By Gillian Slade on April 17, 2017.
Compared with generations ago there appear to be more and more of us wearing glasses or contact lenses. Some recent research has found a link between exercise and how well we can see.
If you spend hours reading a book, have your eyes focused on needlework that is held about 30 cm from your eyes, are addicted to doing jigsaw puzzles, or watch television all day, your eyes will have difficulty adjusting. It will take some time to focus on items further away in your field of vision.
It is always a good idea to rest your eyes periodically when intent on a particular task. Take regular breaks and allow your eyes to focus on the horizon.
That is not the sort of “exercise” talked about in this research though, although it is very important.
Researchers looked at the benefits of physical exercise, such as walking, in relation of reducing aged-related vision loss and in particular macular degeneration, one of the leading causes of blindness for seniors.
The Emory Eye Centre in Atlanta studied mice that ran on a treadmill for two weeks. They were then exposed to bright lights to trigger the loss of retinal cells and mimic the effects of macular degeneration.
The mice that had exercised had almost twice as many photoreceptors than those that had not been on the treadmill. Their retina cells were also much more responsive to light.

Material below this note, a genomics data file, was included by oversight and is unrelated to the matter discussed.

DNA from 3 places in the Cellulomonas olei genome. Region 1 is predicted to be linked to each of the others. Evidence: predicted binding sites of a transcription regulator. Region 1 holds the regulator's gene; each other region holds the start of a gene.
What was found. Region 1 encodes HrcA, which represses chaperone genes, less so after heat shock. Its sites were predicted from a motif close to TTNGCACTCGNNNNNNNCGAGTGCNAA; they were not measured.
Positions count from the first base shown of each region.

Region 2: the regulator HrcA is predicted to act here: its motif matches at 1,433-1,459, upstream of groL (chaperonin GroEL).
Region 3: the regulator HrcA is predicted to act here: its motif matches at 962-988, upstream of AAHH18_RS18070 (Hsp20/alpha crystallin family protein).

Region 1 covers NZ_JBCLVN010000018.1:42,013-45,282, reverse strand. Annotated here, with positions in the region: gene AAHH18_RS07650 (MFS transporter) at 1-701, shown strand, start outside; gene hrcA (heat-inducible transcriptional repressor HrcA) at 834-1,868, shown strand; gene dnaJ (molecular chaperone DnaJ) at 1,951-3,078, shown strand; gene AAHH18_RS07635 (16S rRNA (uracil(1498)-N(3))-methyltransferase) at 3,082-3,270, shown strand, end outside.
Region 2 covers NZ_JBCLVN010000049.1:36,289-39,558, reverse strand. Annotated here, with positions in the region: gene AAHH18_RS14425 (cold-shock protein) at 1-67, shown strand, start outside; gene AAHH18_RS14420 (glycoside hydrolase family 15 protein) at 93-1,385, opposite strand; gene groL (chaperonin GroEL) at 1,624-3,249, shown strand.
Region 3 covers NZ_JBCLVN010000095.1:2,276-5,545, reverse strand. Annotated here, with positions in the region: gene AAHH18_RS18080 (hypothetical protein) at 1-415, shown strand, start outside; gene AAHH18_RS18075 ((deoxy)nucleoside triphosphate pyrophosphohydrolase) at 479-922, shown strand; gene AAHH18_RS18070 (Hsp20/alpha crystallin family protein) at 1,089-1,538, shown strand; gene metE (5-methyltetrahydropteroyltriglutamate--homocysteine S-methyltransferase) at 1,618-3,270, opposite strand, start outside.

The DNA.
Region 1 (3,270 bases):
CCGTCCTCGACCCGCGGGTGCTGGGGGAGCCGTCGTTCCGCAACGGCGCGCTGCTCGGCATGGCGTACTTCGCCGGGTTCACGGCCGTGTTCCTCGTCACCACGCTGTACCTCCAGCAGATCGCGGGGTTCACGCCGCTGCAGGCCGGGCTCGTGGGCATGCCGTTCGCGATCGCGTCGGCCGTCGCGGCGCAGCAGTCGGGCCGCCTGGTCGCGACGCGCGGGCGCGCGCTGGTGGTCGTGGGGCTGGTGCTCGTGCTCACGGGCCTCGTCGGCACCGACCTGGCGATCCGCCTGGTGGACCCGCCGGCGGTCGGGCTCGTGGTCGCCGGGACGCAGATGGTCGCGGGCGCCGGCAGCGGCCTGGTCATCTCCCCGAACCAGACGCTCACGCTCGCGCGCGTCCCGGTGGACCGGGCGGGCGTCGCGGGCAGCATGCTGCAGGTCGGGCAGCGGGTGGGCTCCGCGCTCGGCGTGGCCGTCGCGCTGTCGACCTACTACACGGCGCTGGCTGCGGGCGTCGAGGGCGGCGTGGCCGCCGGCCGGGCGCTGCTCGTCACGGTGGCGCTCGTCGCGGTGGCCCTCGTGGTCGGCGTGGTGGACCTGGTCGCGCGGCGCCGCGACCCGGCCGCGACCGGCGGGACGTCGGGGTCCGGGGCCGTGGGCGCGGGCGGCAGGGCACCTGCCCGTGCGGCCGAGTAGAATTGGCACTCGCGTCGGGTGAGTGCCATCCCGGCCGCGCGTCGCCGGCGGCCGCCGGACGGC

Macular degeneration begins when the photoreceptors in the retina are blocked, the equivalent of a camera in the back of the eye no longer turning light signals into impulses sent to the nerves.
The lead on the research project said the treadmill exercise for the mice is the equivalent of a daily brisk walk for humans.
The exercising rodents had higher levels of BDNF, a growth factor protein, in their blood, brain and retinas. The benefits were cancelled when the BDNF was chemically blocked.
The researchers are now investigating the influence of exercise on other eye diseases such as glaucoma.
You really have nothing to lose, and everything to gain, by taking a walk every day. We already know the health benefits of physical exercise on the whole body.
There is another benefit too — mental health.
Going for a brisk walk gives you another perspective on life, your community, and is an opportunity to interact with others who are also out for a walk. Add a dog to the equation and you have even more to talk about and distract you from anything you’re worried about.
It is an especially wonderful time of year to be outside for a walk. The birds are singing — many have a mating song that is particularly beautiful at this time of year. Trees and shrubs are coming to life once more after a long winter and swollen buds are bursting with fresh green foliage.
Here’s to simple, uncomplicated, exercise and all its benefits and here’s To Your Health.
To Your Health is a weekly column by Gillian Slade, health reporter for the News, bringing you news on health issues and research from around the world. You can reach her at email@example.com or 403-528-8635.
You must be logged in to post a comment.